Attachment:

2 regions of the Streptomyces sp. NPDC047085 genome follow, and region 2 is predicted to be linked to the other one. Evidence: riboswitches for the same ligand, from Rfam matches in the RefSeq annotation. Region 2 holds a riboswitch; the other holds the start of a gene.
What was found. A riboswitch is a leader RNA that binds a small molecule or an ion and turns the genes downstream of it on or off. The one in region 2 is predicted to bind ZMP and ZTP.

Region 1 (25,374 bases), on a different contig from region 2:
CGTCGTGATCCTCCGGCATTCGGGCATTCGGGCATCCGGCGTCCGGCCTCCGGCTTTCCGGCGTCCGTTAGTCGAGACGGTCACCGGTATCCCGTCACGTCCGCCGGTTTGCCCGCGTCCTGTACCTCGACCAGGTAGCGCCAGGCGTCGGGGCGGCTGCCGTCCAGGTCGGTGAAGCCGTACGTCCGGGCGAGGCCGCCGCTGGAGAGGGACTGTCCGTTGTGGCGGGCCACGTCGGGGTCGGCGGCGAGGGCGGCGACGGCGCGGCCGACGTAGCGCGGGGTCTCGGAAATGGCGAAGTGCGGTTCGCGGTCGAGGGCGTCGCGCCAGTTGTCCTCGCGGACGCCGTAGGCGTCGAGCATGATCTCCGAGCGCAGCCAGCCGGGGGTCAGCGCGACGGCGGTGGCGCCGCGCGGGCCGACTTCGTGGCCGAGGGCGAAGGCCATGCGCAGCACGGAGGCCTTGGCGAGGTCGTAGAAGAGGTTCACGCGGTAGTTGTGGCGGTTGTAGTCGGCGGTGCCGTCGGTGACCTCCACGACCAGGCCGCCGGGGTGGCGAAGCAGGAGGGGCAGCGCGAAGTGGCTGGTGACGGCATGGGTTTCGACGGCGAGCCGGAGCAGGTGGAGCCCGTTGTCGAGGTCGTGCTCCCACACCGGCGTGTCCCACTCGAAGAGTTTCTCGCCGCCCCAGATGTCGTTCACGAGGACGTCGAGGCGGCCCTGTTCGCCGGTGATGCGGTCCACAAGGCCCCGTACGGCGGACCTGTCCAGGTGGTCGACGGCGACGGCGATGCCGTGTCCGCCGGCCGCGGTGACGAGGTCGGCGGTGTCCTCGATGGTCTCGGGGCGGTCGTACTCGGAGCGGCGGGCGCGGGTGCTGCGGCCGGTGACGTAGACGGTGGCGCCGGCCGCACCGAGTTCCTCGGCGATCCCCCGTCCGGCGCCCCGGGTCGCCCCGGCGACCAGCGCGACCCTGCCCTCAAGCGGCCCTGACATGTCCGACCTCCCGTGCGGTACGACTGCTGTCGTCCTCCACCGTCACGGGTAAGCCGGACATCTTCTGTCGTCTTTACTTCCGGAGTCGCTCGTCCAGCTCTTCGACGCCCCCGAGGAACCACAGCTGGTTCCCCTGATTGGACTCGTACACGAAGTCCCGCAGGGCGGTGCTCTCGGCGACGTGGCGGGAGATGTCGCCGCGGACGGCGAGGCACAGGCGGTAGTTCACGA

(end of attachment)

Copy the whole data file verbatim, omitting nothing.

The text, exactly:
2 regions of the Streptomyces sp. NPDC047085 genome follow, and region 2 is predicted to be linked to the other one. Evidence: riboswitches for the same ligand, from Rfam matches in the RefSeq annotation. Region 2 holds a riboswitch; the other holds the start of a gene.
What was found. A riboswitch is a leader RNA that binds a small molecule or an ion and turns the genes downstream of it on or off. The one in region 2 is predicted to bind ZMP and ZTP.

Region 1 (25,374 bases), on a different contig from region 2:
CGTCGTGATCCTCCGGCATTCGGGCATTCGGGCATCCGGCGTCCGGCCTCCGGCTTTCCGGCGTCCGTTAGTCGAGACGGTCACCGGTATCCCGTCACGTCCGCCGGTTTGCCCGCGTCCTGTACCTCGACCAGGTAGCGCCAGGCGTCGGGGCGGCTGCCGTCCAGGTCGGTGAAGCCGTACGTCCGGGCGAGGCCGCCGCTGGAGAGGGACTGTCCGTTGTGGCGGGCCACGTCGGGGTCGGCGGCGAGGGCGGCGACGGCGCGGCCGACGTAGCGCGGGGTCTCGGAAATGGCGAAGTGCGGTTCGCGGTCGAGGGCGTCGCGCCAGTTGTCCTCGCGGACGCCGTAGGCGTCGAGCATGATCTCCGAGCGCAGCCAGCCGGGGGTCAGCGCGACGGCGGTGGCGCCGCGCGGGCCGACTTCGTGGCCGAGGGCGAAGGCCATGCGCAGCACGGAGGCCTTGGCGAGGTCGTAGAAGAGGTTCACGCGGTAGTTGTGGCGGTTGTAGTCGGCGGTGCCGTCGGTGACCTCCACGACCAGGCCGCCGGGGTGGCGAAGCAGGAGGGGCAGCGCGAAGTGGCTGGTGACGGCATGGGTTTCGACGGCGAGCCGGAGCAGGTGGAGCCCGTTGTCGAGGTCGTGCTCCCACACCGGCGTGTCCCACTCGAAGAGTTTCTCGCCGCCCCAGATGTCGTTCACGAGGACGTCGAGGCGGCCCTGTTCGCCGGTGATGCGGTCCACAAGGCCCCGTACGGCGGACCTGTCCAGGTGGTCGACGGCGACGGCGATGCCGTGTCCGCCGGCCGCGGTGACGAGGTCGGCGGTGTCCTCGATGGTCTCGGGGCGGTCGTACTCGGAGCGGCGGGCGCGGGTGCTGCGGCCGGTGACGTAGACGGTGGCGCCGGCCGCACCGAGTTCCTCGGCGATCCCCCGTCCGGCGCCCCGGGTCGCCCCGGCGACCAGCGCGACCCTGCCCTCAAGCGGCCCTGACATGTCCGACCTCCCGTGCGGTACGACTGCTGTCGTCCTCCACCGTCACGGGTAAGCCGGACATCTTCTGTCGTCTTTACTTCCGGAGTCGCTCGTCCAGCTCTTCGACGCCCCCGAGGAACCACAGCTGGTTCCCCTGATTGGACTCGTACACGAAGTCCCGCAGGGCGGTGCTCTCGGCGACGTGGCGGGAGATGTCGCCGCGGACGGCGAGGCACAGGCGGTAGTTCACGA